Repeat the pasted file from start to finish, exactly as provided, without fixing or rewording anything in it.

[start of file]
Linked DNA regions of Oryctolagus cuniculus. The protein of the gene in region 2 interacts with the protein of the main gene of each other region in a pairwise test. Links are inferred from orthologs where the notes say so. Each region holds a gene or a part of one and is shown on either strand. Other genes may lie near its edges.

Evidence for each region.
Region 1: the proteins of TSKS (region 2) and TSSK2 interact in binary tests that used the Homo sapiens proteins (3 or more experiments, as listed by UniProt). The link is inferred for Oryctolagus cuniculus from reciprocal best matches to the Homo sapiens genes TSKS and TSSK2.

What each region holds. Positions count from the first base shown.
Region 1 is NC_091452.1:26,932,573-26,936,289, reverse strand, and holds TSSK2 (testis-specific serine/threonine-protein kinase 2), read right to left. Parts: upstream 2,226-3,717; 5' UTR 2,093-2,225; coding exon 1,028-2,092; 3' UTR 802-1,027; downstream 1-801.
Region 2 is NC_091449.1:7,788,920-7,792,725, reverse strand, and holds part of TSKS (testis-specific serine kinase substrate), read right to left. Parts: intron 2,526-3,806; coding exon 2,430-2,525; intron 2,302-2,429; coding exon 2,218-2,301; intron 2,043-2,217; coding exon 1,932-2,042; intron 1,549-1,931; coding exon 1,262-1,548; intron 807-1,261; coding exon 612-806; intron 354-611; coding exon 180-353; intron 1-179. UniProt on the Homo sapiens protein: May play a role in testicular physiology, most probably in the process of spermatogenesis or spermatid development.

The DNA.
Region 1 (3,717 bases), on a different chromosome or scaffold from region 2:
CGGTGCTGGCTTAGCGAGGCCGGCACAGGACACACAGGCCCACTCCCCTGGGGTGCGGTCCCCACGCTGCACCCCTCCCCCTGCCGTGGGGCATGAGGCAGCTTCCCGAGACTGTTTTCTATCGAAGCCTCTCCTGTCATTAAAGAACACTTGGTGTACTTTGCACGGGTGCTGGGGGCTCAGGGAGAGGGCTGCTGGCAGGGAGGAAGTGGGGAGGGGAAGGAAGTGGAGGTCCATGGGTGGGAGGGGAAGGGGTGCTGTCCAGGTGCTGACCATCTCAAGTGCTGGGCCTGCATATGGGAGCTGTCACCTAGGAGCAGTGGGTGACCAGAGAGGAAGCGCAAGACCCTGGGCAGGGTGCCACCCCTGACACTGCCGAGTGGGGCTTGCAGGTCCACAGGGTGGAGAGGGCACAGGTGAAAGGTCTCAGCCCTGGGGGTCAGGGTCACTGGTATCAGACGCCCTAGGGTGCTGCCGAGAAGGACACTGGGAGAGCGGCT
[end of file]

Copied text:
Linked DNA regions of Oryctolagus cuniculus. The protein of the gene in region 2 interacts with the protein of the main gene of each other region in a pairwise test. Links are inferred from orthologs where the notes say so. Each region holds a gene or a part of one and is shown on either strand. Other genes may lie near its edges.

Evidence for each region.
Region 1: the proteins of TSKS (region 2) and TSSK2 interact in binary tests that used the Homo sapiens proteins (3 or more experiments, as listed by UniProt). The link is inferred for Oryctolagus cuniculus from reciprocal best matches to the Homo sapiens genes TSKS and TSSK2.

What each region holds. Positions count from the first base shown.
Region 1 is NC_091452.1:26,932,573-26,936,289, reverse strand, and holds TSSK2 (testis-specific serine/threonine-protein kinase 2), read right to left. Parts: upstream 2,226-3,717; 5' UTR 2,093-2,225; coding exon 1,028-2,092; 3' UTR 802-1,027; downstream 1-801.
Region 2 is NC_091449.1:7,788,920-7,792,725, reverse strand, and holds part of TSKS (testis-specific serine kinase substrate), read right to left. Parts: intron 2,526-3,806; coding exon 2,430-2,525; intron 2,302-2,429; coding exon 2,218-2,301; intron 2,043-2,217; coding exon 1,932-2,042; intron 1,549-1,931; coding exon 1,262-1,548; intron 807-1,261; coding exon 612-806; intron 354-611; coding exon 180-353; intron 1-179. UniProt on the Homo sapiens protein: May play a role in testicular physiology, most probably in the process of spermatogenesis or spermatid development.

The DNA.
Region 1 (3,717 bases), on a different chromosome or scaffold from region 2:
CGGTGCTGGCTTAGCGAGGCCGGCACAGGACACACAGGCCCACTCCCCTGGGGTGCGGTCCCCACGCTGCACCCCTCCCCCTGCCGTGGGGCATGAGGCAGCTTCCCGAGACTGTTTTCTATCGAAGCCTCTCCTGTCATTAAAGAACACTTGGTGTACTTTGCACGGGTGCTGGGGGCTCAGGGAGAGGGCTGCTGGCAGGGAGGAAGTGGGGAGGGGAAGGAAGTGGAGGTCCATGGGTGGGAGGGGAAGGGGTGCTGTCCAGGTGCTGACCATCTCAAGTGCTGGGCCTGCATATGGGAGCTGTCACCTAGGAGCAGTGGGTGACCAGAGAGGAAGCGCAAGACCCTGGGCAGGGTGCCACCCCTGACACTGCCGAGTGGGGCTTGCAGGTCCACAGGGTGGAGAGGGCACAGGTGAAAGGTCTCAGCCCTGGGGGTCAGGGTCACTGGTATCAGACGCCCTAGGGTGCTGCCGAGAAGGACACTGGGAGAGCGGCT